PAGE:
‘Spells’ feels like the perfect combination of electronics and instruments. However, ‘Golden Times I’ definitely stands out as the most eclectic and powerful piece. Post-rock meets modern classical and beats, not too many musicians could pull this combination in such a masterful way. What inspired you to bring together all these elements in a single piece?
This piece escalated pretty quickly, as the kids would say. The simple piano theme that’s audible in the beginning was all there was really. The plan was to write a simple piece for piano and harp but ideas for modifications and additions began to pile up. When Anton, who played the cello on this track, started adding his own ideas to it things really opened up. So all in all it’s a basic idea going deliriously over board.
I have to admit that if I would not know anything about Ben Lukas Boysen, I would imagine a full, well-equipped instrumental band and orchestra behind all this. Without tearing down all the mystery, how should we imagine the digital setup and the real musicians you’ve worked with?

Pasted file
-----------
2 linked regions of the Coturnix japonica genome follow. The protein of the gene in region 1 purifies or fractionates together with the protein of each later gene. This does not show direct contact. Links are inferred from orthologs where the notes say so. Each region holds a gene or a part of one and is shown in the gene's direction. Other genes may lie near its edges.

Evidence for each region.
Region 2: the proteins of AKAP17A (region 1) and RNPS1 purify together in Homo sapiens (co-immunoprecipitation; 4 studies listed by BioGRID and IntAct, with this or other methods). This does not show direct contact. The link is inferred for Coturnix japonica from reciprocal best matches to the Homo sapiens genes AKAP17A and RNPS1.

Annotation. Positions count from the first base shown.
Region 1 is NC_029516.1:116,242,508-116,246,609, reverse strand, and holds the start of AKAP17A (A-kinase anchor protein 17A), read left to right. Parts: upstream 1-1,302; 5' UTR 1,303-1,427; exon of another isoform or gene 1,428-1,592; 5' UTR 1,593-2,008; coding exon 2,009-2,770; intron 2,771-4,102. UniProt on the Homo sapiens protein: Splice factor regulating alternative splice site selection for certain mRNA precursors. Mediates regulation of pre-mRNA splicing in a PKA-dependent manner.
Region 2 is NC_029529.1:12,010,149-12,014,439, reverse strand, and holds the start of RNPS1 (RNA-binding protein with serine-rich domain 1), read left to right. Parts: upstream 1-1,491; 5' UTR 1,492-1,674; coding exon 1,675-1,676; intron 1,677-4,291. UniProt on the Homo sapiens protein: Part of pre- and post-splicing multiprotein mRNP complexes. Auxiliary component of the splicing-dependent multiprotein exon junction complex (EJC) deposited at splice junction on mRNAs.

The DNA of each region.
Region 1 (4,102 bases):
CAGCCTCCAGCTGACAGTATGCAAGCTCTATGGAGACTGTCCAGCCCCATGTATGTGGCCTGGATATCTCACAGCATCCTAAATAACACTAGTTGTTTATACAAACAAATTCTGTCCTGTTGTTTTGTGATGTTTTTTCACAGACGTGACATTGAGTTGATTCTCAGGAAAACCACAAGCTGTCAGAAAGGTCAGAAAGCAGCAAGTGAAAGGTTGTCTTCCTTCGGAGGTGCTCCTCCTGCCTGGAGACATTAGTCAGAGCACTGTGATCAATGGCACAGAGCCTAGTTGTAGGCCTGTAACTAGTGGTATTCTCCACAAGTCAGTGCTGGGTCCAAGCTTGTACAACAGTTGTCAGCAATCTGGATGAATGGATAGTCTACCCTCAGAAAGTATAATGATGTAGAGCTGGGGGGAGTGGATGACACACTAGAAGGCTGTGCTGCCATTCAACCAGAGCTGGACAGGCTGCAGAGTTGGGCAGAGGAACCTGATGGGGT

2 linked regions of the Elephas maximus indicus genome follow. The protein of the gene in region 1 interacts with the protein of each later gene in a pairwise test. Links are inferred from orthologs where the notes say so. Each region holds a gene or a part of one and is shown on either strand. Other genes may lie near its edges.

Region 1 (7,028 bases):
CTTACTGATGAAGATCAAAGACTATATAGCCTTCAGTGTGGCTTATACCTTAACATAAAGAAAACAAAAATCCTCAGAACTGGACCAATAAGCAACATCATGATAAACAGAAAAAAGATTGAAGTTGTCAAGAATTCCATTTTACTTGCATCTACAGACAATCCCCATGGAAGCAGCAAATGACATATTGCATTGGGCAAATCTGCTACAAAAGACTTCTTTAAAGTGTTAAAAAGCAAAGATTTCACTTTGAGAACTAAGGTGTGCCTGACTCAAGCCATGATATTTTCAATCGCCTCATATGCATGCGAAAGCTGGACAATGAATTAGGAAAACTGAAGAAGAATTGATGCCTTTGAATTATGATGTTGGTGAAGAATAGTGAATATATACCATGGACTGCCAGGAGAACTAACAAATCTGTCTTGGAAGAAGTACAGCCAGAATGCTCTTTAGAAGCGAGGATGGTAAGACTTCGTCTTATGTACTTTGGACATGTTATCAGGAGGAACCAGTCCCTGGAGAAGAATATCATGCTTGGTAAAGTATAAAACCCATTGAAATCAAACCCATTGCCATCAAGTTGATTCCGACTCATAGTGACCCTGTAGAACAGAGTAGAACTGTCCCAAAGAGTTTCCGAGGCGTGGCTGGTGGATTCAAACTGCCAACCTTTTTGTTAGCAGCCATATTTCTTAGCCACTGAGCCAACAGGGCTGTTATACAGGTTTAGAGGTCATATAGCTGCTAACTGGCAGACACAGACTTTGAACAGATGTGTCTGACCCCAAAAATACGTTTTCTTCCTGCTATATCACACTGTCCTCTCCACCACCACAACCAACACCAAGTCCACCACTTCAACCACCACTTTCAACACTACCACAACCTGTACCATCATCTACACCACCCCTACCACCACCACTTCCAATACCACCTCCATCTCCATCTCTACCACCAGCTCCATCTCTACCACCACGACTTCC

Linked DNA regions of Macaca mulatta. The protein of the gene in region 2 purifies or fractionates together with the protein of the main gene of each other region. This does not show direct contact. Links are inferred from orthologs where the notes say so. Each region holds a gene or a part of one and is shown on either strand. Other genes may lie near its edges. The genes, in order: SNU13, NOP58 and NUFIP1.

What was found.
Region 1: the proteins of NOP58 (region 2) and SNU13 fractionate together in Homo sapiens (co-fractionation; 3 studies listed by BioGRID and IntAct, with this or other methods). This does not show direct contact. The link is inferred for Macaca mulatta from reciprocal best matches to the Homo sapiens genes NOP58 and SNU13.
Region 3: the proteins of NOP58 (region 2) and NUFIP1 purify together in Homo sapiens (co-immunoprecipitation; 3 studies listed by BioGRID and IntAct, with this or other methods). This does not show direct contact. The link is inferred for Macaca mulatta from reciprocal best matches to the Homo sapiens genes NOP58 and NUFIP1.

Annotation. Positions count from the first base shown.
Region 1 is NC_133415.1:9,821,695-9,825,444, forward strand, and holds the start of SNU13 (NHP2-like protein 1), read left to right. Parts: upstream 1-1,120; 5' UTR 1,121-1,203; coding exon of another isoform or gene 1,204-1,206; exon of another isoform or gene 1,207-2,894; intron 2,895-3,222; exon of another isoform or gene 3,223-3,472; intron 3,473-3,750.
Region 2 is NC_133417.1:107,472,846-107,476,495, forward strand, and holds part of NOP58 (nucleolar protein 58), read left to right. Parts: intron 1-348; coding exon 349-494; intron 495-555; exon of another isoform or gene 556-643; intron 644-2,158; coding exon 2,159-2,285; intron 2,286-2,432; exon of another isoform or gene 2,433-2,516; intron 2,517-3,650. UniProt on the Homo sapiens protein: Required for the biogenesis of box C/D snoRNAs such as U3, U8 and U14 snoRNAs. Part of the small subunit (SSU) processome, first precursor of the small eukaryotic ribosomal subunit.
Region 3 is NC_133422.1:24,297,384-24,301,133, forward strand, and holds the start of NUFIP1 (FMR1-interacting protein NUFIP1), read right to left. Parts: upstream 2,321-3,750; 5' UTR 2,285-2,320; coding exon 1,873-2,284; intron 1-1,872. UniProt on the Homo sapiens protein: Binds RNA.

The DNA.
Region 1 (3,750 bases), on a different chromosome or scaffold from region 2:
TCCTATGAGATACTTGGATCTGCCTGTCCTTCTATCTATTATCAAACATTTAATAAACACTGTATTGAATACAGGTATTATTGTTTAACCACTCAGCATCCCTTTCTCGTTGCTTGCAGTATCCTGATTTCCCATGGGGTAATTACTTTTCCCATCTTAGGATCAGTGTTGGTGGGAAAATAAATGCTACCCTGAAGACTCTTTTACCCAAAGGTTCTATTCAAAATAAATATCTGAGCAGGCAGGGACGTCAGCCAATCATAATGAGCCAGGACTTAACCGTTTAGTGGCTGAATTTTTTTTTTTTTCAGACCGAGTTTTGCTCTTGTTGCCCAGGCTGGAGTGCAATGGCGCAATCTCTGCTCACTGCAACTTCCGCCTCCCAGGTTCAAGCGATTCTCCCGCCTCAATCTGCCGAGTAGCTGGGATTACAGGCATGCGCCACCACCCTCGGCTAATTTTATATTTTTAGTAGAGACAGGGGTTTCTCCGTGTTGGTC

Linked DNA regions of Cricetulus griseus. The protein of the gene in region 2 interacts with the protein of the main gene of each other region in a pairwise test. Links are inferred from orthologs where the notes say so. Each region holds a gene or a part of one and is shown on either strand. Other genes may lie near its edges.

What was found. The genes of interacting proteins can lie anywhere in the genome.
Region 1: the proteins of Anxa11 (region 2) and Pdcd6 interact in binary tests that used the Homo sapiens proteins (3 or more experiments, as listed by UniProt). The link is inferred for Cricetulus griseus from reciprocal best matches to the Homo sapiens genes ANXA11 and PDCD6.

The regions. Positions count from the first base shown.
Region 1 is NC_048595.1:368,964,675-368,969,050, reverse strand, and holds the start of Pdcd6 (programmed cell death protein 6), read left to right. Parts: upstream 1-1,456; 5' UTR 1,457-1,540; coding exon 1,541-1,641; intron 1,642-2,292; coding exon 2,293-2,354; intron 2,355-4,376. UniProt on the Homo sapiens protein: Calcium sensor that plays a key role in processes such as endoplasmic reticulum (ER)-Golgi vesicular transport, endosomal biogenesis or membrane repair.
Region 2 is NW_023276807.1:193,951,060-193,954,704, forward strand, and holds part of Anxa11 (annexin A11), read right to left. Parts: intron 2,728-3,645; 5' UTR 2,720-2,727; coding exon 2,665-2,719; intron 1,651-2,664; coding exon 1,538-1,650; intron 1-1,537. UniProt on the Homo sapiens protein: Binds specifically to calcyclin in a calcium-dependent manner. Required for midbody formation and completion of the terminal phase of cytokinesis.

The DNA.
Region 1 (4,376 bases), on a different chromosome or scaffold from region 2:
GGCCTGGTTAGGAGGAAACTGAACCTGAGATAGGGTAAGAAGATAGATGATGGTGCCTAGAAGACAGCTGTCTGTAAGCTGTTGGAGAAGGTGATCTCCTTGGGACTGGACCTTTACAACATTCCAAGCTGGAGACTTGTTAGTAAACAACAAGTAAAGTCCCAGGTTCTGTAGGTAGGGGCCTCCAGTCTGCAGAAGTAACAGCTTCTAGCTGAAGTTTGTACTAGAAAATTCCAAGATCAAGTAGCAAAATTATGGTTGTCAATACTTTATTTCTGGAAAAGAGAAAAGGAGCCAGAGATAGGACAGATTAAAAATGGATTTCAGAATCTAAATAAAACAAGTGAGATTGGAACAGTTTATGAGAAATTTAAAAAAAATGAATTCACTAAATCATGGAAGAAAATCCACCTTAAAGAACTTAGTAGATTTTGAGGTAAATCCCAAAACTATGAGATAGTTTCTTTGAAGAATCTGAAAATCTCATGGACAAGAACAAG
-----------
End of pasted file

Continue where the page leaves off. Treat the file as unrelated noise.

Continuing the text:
The thought is not completely wrong actually. This album would not exist without the musicians Lara (the harpist), Achim, (the drummer), Anton (the cellist), Martyn (the guitarist) and also Nils who mixed and mastered the album and also Robert from Erased Tapes who gave invaluable input to the whole thing. However, at this point we are not a band since we’re scattered all over the city or even the world and also because the way the music is written is very non-band like. I normally write the pieces with all their parts in solitude and isolation and then send these parts to the musicians, hearing their thoughts and ideas. This is a very important step in the process because it has the potential of change a song drastically or even spark a whole new song.
So the piano- and synth parts are written here and more or less cast in stone, the instruments are recorded by the musicians remotely. A quite architectural approach that really helps me focus on songwriting.
This hybrid sound you’ve created intends to deceive, question and challenge existing listening habits. Could you explain this a little bit further?